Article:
Even though Germany again couldn’t reach its annual 2.5 GW target last year, PV additions in 2017 exceeded 2016 numbers.
- Germany registered 157.8 MW of installed solar power capacity in December 2017
- The December registrations include 81.9 MW of residential rooftop systems and 21 ground-mounted installations with 75.9 MW, of which 14 were tender-based solar parks
- Total PV capacity registered during the year hit 1.75 GW, which is 14% above 2016 numbers
- Cumulative PV capacity rises to 43 GW
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While Germany’s December figures lifted the country to an annual cumulative of 1.75 GW, 14% above the 1.5 GW in 2016, the stats were only 40% of its 2.5 GW annual target, according to numbers from the country’s Federal Network Agency.
The figures for December of 157.8 MW were a big jump over the 116 MW in November (see Germany Adds 116 MW In November) due to “sharply lower” PV prices, according to the German Solar Industry Association (BSW-Solar). It estimates that 67,200 new PV systems were installed in 2017, up from 52,000 in the previous year. In fact, the market would have been bigger if prices had decreased as forecasted. But prices stayed rather ‘high’ because of the strong demand in China and the US, which resulted in many European developers delaying their installation schedules.
The December registrations include 81.9 MW of residential rooftop systems and 21 ground-mounted installations with 75.9 MW, of which 14 were tender-based solar parks. However, the 2017 numbers of 1.75 GW might still go up a bit as this number is based on registrations, which sometimes come in months after the systems were actually installed.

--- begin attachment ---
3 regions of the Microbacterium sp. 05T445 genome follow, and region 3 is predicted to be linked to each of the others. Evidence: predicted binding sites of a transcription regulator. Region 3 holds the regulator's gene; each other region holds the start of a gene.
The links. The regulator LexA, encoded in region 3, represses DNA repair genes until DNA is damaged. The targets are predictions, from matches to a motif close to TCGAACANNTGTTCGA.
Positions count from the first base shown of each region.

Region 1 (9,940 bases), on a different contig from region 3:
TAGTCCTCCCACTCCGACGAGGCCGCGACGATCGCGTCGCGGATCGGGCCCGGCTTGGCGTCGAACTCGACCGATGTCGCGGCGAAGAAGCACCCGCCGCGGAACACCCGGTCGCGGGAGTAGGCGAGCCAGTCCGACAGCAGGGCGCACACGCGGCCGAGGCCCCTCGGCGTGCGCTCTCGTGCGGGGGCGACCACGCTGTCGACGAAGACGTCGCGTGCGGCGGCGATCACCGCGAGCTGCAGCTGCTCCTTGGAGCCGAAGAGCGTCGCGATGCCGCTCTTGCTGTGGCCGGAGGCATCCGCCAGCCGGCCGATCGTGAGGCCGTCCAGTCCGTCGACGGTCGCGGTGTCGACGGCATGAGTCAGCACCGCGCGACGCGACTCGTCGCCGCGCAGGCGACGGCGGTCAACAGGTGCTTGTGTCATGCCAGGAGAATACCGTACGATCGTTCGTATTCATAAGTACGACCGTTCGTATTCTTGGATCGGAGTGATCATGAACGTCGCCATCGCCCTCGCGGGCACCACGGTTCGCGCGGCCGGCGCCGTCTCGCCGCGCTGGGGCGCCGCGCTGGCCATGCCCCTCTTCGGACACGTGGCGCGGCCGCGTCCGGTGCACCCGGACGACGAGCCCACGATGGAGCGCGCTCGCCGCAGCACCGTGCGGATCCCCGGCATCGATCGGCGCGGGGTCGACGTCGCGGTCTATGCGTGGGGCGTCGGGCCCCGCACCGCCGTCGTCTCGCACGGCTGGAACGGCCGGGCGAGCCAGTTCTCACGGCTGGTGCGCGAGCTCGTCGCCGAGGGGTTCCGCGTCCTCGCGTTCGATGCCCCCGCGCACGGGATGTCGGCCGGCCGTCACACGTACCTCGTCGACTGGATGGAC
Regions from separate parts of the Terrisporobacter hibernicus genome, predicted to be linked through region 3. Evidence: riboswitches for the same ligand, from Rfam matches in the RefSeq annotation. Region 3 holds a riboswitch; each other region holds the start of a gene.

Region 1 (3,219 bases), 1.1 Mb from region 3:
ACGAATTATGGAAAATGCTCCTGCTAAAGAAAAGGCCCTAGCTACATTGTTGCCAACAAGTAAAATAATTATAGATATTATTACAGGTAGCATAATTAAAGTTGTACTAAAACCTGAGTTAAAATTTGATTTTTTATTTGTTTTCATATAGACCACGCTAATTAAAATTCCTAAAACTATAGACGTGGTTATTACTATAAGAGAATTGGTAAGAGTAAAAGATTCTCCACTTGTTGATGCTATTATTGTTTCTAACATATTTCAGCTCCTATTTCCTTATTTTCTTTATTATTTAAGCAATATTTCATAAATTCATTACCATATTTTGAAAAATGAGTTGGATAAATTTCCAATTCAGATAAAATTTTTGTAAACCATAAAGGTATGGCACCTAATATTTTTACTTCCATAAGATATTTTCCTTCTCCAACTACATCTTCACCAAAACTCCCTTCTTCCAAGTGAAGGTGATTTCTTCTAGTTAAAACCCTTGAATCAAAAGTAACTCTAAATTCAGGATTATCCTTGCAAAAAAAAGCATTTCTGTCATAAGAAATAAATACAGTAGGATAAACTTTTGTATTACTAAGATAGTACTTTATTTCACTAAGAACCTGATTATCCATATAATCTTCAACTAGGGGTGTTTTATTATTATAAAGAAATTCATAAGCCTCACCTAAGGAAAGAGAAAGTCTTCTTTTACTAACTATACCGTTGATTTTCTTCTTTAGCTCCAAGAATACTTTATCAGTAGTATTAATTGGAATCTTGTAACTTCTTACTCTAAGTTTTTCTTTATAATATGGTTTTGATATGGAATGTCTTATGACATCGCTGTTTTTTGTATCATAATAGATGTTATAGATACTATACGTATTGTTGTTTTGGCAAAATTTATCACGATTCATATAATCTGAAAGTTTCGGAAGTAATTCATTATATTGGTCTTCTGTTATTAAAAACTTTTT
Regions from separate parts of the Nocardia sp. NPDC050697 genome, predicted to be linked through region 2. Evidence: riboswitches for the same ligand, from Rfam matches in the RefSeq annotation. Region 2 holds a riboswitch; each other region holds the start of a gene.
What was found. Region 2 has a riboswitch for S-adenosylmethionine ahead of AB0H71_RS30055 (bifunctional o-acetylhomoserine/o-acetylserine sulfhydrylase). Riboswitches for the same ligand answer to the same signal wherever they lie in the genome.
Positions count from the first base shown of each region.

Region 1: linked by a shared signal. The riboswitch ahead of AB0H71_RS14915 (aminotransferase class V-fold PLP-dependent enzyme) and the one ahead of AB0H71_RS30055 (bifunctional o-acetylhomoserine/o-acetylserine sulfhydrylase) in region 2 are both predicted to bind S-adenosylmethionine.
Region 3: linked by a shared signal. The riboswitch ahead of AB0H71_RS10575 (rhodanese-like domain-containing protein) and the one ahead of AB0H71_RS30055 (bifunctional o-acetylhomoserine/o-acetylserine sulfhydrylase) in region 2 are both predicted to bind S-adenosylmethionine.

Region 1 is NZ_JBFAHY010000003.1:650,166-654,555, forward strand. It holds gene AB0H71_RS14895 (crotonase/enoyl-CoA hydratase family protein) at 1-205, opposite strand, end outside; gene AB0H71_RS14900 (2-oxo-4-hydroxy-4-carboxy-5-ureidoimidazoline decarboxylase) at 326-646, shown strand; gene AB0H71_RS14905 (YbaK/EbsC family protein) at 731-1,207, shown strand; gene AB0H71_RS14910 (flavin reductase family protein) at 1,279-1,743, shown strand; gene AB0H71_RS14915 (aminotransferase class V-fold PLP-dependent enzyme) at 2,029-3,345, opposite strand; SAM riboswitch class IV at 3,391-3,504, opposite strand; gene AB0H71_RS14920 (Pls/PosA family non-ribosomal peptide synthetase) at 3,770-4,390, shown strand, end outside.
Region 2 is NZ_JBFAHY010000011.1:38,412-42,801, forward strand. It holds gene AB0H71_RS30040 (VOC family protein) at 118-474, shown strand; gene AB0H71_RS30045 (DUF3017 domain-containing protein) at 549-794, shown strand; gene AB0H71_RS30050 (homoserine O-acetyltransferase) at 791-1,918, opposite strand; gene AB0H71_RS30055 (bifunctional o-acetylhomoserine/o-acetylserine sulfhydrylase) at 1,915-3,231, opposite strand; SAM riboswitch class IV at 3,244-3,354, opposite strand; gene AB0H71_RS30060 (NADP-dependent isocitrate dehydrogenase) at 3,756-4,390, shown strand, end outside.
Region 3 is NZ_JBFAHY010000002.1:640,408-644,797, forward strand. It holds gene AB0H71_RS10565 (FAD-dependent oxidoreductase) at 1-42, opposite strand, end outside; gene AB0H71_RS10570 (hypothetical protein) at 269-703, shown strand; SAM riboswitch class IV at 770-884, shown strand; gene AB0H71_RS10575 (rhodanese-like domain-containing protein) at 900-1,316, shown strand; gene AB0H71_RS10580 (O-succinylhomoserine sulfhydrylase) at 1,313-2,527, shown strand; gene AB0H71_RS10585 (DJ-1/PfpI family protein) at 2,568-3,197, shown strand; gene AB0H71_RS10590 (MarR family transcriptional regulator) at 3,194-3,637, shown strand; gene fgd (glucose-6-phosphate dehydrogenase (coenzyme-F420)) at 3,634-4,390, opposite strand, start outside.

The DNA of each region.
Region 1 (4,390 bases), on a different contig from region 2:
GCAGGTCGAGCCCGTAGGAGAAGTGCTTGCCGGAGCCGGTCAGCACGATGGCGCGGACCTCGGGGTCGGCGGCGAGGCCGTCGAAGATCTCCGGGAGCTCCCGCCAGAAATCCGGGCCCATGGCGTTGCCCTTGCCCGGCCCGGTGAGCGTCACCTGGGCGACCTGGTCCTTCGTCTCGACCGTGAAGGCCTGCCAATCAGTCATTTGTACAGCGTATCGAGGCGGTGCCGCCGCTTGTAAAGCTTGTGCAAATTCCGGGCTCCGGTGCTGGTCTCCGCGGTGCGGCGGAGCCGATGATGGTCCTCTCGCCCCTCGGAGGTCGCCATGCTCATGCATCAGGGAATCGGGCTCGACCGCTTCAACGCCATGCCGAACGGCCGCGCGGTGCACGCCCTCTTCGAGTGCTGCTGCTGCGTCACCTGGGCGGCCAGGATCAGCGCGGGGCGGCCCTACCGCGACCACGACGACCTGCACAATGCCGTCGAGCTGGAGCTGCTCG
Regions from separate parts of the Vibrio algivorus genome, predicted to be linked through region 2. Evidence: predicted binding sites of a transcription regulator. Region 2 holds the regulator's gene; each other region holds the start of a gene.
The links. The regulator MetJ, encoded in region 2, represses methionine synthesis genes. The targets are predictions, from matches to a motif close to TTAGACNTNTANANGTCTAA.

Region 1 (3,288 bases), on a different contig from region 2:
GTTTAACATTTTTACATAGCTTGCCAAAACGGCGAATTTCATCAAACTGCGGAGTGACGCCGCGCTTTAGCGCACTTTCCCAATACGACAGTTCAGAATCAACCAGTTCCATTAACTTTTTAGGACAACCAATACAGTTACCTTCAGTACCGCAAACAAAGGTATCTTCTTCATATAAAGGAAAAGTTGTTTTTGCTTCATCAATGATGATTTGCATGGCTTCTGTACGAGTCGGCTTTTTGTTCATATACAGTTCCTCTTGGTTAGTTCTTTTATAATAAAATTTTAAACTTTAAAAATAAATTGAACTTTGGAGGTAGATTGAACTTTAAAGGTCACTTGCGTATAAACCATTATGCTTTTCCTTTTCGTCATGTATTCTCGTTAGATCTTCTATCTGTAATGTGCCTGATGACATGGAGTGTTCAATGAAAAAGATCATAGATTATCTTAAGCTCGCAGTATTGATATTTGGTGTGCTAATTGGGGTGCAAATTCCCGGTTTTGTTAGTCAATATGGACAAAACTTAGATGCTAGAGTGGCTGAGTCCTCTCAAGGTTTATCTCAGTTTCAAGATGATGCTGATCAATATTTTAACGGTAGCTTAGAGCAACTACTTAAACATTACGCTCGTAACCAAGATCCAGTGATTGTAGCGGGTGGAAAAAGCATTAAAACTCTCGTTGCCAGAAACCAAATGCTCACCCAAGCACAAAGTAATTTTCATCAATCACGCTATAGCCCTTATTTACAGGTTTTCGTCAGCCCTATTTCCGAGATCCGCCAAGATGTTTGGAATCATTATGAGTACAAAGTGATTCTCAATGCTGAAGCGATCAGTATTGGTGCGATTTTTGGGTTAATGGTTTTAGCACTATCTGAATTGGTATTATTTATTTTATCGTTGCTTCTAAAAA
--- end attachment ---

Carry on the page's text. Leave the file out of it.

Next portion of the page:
The industry body says the government must eliminate “existing market barriers” to the growth of PV and increase expansion targets significantly. In October 2017, BSW published a Solar Action Plan asking the government to increase the annual PV tender volume from 600 MW to 3 GW, increase the annual 2.5 GW installation target and eliminate the 52 GW installation cap completely, among others.
In discussions about forming a new government, the Conservative Party and the Social Democrats had agreed to add 4 GW of solar and wind each in 2019/20. “This can be only the beginning, in the following years this needs to be consolidated and increased,” said Carsten Körnig, managing director of BSW.
As of the end of 2017, Germany’s cumulative PV capacity was 43 GW. It includes 32.4 GW of new PV plants recorded since 2010. The remaining 10.6 were installed before 2010.